Talk to Your Doctor About Your Mental Health

Talk to Your Doctor About Your Mental Health

Talk to Your Doctor About Your Mental Health

Many people find it hard to ask for help when it comes to their mental health. That’s even true when they’re talking with their primary doctor. But failing to speak up can hurt you.

If you think you’re taking care of yourself just by exercising and watching what you eat, you may be missing something important. Being strong mentally will help you in many ways, including supporting your physical health.

What Is Mental Health?

One in 5 adults in the U.S. lives with a mental health issue. But many don’t seek care until a crisis happens.

And many people who have been told they have a mental health issue like depression fail to seek treatment. Like any other illness, help is available for mental health problems. But you have to ask for help.

The National Alliance on Mental Illness (NAMI) says loneliness, shame and blame often go along with mental illness. That can make it hard for someone to reach out for help.

If a loved one needs help but isn’t getting it, you can encourage and support them. Compassion and understanding, talking openly about the illness, and working to end fear and shame can improve the chance of someone getting the help they need to get better.

Speak Up

Don’t be afraid to speak up and tell your doctor about troubling thoughts or feelings. If you’re not talking to your doctor about mental health issues, you’re missing out on a chance to get better. Your doctor may refer you to a mental health professional.

Having poor physical health can make it harder to get better from a mental health problem. Physical health issues can even cause mental health symptoms. Your doctor can help you learn what to do to improve and manage your physical health in ways that support your mental health.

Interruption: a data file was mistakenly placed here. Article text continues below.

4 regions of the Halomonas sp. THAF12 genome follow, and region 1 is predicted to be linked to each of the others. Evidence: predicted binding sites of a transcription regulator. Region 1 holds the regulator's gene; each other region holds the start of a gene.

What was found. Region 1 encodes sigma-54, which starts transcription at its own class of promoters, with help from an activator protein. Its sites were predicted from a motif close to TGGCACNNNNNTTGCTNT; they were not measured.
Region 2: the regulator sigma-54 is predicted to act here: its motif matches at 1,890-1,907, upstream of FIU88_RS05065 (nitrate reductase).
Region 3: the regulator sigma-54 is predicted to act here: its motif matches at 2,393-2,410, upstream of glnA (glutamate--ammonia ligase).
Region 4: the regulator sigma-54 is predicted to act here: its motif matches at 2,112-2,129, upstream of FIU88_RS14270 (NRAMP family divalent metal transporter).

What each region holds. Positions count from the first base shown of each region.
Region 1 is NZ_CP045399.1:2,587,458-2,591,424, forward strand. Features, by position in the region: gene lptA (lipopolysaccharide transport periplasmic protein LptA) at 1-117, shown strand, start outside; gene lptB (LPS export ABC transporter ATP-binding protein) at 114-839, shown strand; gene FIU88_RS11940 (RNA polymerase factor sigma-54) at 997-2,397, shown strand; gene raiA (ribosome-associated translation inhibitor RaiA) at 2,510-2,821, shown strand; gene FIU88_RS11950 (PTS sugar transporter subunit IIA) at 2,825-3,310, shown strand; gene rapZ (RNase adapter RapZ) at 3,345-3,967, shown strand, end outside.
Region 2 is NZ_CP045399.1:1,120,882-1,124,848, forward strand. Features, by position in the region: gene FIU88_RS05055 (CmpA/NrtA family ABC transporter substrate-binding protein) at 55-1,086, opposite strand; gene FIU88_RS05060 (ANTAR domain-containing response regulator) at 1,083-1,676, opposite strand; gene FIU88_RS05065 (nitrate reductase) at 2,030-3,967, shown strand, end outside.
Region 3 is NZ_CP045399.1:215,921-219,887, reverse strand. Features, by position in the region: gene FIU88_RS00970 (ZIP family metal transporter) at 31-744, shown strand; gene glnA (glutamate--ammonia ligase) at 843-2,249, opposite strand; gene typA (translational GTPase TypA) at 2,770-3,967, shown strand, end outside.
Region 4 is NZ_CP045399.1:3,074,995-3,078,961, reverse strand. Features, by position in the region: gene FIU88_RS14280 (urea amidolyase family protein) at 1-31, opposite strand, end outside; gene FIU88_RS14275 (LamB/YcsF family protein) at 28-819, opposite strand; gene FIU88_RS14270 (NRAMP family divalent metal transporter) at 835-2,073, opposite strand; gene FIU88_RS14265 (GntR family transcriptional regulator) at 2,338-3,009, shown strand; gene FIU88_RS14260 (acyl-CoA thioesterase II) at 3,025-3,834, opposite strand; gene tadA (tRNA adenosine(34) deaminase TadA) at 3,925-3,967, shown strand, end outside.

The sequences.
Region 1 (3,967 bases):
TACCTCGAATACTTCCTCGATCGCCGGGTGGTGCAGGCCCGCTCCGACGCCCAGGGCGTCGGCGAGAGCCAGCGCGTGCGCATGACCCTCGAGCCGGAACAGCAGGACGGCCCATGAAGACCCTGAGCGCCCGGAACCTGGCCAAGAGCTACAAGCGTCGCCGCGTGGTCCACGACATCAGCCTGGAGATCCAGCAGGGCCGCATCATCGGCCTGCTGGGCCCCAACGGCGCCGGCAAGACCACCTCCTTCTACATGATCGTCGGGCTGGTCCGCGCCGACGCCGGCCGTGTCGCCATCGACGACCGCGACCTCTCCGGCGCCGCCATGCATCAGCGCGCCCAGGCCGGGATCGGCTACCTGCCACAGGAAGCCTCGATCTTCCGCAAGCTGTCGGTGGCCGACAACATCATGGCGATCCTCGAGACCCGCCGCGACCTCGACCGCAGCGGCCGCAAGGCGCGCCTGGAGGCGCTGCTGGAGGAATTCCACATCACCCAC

At the same time, your mental health also alters your physical health. The two go hand in hand. Poor mental health makes it hard to make good choices for your physical health. Neglecting your mental health can lead to serious health problems.

Talking openly and honestly with your health care provider can help you make sure you’re doing what you need to do for your overall health.

Start Caring for Your Whole Self

There are lifestyle choices you can make that will help support your mental and physical health. Eating right, exercising and other self-care steps can help your body and your mind.

Mental Health America offers these suggestions

  • Be active
  • Eat a healthy diet
  • Get enough rest
  • Skip smoking and drugs
  • Learn to manage your stress
  • Avoid negative self-talk
  • Get the care you need

If you’re having issues with your mental health, you’re not alone — many people have mental health issues during their lives. Ask your doctor for help so you can start feeling better.

Prepping for Your Doctor Visit

Being prepared can help you make the most of your time with your doctor. That may include making a list of your symptoms, when they started and what makes them better or worse. A list of questions to ask your doctor is also helpful.

Johns Hopkins Medicine says don’t be shy when talking to your health care professional.

  • Make sure you cover the most critical concerns first.
  • Be honest. Not sharing the real picture with your doctor isn’t helpful. Bring up pains and feelings that are bothering you, even if it’s embarrassing. That helps your doctor help you.
  • If you don’t understand complex terms, ask.
  • Share your concerns about treatment options. Ask for help understanding your options.

The National Institutes of Health offers tips that can help you talk to your doctor and make the most of your appointment:

  • Bring a close friend or family member with you. Ask them to take notes.
  • Find out how to access your medical records. That way you can keep track of tests, treatment plans and your medicines.
  • Learn the best ways to contact your doctor.
Sources: What Is Mental Health?, 2019; Generalized Anxiety Disorder,   Depression,; Living with a Mental Health Condition,   National Alliance on Mental Illness (NAMI); Types of Mental Health Professionals,   NAMI, 2019; Care For Your Health,   Mental Health America; Chronic Illness & Mental Health,   National Institute of Mental Health; Talking to Your Doctor,   National Institutes of Health, 2018; Don’t Be Shy: Four Tips For Talking to Your Doctor,   Johns Hopkins Medicine